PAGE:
EDIT: I was thinking about a design, a cable-U hybrid. I read that if you lock your back tire up to a rack you'll be fine because it makes the bike [temporarily] unridable if they go ahead and remove it (plus our bikes having two chains, it's a pain, I hate taking the back wheel off), and if they choose to try and cut it with a hack saw, the tension of the spokes will clamp the hacksaw in place, rendering it useless. my idea (maybe its been done?) uses a strong U-lock shell (for protection against bolt cutters), and inside it is a high tension cable that when they attempt to cut through it with a hacksaw or power tool, the cable will "clamp" the tool in the shell, again rendering it useless. Then of course the weak link would be the locking mechanism, but considering alot of U-locks nowadays have upwards of 25 tons of force before they break (which I assume most truck bumpers would get pulled off long before then), I dont think pulling will be an issue. then the only thing left to worry about is the actual locking mechanism itself. So what if, similar to that LoJack for bikes thing, you use a keychain to electronically unlock a set of deadbolts from the inside, no key to screw with, perhaps just a hole to insert a AA battery. The only con of this is they could get around the cable by simply grinding a larger hole (which would weaken the shell and potentially make it a weapon against the thief or bike), so making it look like a generic U-lock and not leaving a brand on it would help even more, not letting a thief know what to expect. Opinions?
     
    #7 mew905, Nov 10, 2012
    Last edited: Nov 10, 2012
  8. biknut

    biknut Active Member

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    The thing is, a lock isn't going to help much. Even if you've got a lock that's so strong it couldn't be cut in a 100 years, and even if it's wrapped around your frame, and attached to a 12,000 lb battleship anchor, in 3 minutes I'll just cut you frame in half and throw your bike in my van. I don't want you frame anyway, it has serial numbers on it. I want your wheels, brakes, seat, lights, motor, expensive accessorys, and whatever else you've got of value on your bike.

    That's why my lock only cost $6, and my alarm $5.

    That's why no matter how much money you spend on a lock, it isn't going to do you much good, unless it's on your garage door.
     
  9. MitchP

    MitchP New Member

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    Grrr I know what all you are saying. I've 'stolen' my own bike when I lost the key for it in high school. Brought 2-foot bolt cutters in my jacket and did the deed in 20 seconds.
     
  10. bigbutterbean

    bigbutterbean New Member

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    Sure, someone can cut my frame. But when its sitting outside of my house, my wife or myself is going to hear it. And when I am out, I always park my bike in the most visible place possible. You would probably think this is the opposite of what should be done, but think about it. Not many thieves are going to have the cajones to cut a bicycle in half with a hundred or more witnesses. Having a cheap lock makes it easier to steal, regardless. If I were a thief, and I saw your bike with a cheap lock and a cheap alarm, I would take it. I guarantee you that. I dont even care about the alarm, because I am going to break the lock before the alarm even goes off. If I were a thief, and I saw my bike with a heavy steel chain and padlock, I would have to decide whether I wanted to do the amount of work it would take to cut the frame in half, or find something easier to steal. But a bike with a cable lock and cheap alarm (if the lock is cheap then the alarm is too, is what every thief that sees your bike is saying to himself), no problem. I would steal your bike in a heartbeat if I were a thief. Thieves dont care if you are only away from your bike for a minute or two. Thats long enough to break or cut through a cheap lock. If a tube cutter can cut through a cable lock, bolt cutters surely can. And like I said, I have lived at my current residence for almost a year, and no one has successfully messed with my bike yet. I even forgot to lock it up one night and didnt realize it till I went out to work on it again the next day. It was still sitting right there, untouched.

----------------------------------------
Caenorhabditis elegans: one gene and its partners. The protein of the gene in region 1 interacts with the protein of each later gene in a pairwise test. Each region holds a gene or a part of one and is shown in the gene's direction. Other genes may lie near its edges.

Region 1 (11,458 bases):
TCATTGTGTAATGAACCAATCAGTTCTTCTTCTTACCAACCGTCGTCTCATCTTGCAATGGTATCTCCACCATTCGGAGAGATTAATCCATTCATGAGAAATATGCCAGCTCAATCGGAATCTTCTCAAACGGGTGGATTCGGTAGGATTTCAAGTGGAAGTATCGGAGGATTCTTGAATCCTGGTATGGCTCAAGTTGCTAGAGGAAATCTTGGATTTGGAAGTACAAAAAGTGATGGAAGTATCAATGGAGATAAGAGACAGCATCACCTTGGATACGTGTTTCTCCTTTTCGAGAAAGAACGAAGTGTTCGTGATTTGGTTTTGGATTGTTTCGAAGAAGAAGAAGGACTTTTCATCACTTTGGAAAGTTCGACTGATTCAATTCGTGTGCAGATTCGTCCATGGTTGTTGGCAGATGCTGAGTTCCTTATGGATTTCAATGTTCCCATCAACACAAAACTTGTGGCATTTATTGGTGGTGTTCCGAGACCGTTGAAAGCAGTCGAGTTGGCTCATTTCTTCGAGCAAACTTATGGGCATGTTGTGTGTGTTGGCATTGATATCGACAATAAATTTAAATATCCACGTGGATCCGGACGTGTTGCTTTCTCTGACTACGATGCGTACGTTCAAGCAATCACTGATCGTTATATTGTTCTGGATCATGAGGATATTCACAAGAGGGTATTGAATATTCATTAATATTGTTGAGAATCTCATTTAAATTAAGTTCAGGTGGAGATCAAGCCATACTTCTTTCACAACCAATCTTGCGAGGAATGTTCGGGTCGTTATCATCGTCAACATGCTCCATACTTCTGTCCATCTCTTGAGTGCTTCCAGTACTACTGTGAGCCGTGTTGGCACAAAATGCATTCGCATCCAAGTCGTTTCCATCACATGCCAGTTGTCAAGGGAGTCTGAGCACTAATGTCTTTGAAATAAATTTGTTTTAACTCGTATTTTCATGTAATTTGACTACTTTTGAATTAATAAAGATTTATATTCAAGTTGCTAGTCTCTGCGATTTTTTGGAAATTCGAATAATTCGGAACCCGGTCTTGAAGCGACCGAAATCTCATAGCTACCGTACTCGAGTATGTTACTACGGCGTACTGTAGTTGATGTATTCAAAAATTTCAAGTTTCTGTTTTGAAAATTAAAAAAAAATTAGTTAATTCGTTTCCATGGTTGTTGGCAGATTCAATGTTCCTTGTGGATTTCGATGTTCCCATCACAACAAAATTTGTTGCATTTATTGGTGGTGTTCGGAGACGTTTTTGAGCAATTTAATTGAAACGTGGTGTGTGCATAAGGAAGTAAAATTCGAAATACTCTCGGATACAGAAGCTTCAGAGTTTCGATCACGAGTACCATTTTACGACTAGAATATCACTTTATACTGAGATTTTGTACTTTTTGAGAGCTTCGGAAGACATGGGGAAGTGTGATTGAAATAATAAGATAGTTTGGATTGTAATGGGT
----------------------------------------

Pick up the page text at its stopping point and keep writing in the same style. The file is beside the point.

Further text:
11. 2stroker

    2stroker New Member

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    My whole kit slide's right off my bike in about as matter of 20secs so I dont have the problem of thieves. People always ask me to show them how easy it is to remove my bumblebeebolton off my bike and when i show em they are amazed with the idea..its funny they say there's no way your whole kit just comes right off your bike..then i say oh ya..pull my r-pin disconnect the throttle cable from the handle and its off!
     
  12. ocho ninja

    ocho ninja New Member

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    5 of my pedler bikes were stolen right under my nose from my bike yard at night... Thing is that I was still awake but I put headphones and started watching a movie so I didn't hear or know **** until my woke up to get some water and saw that I got cleaned out.

    That next day I completed my china girl bike, I worked on it all day as to keep my mind off things.

    I gotta admit I put hard work, time, and soul into most of the bikes... I felt like an empty shell that day

    Luckily I was able to recover three of my best bike and the rims of the another bike, that group of punks were the ones who took em.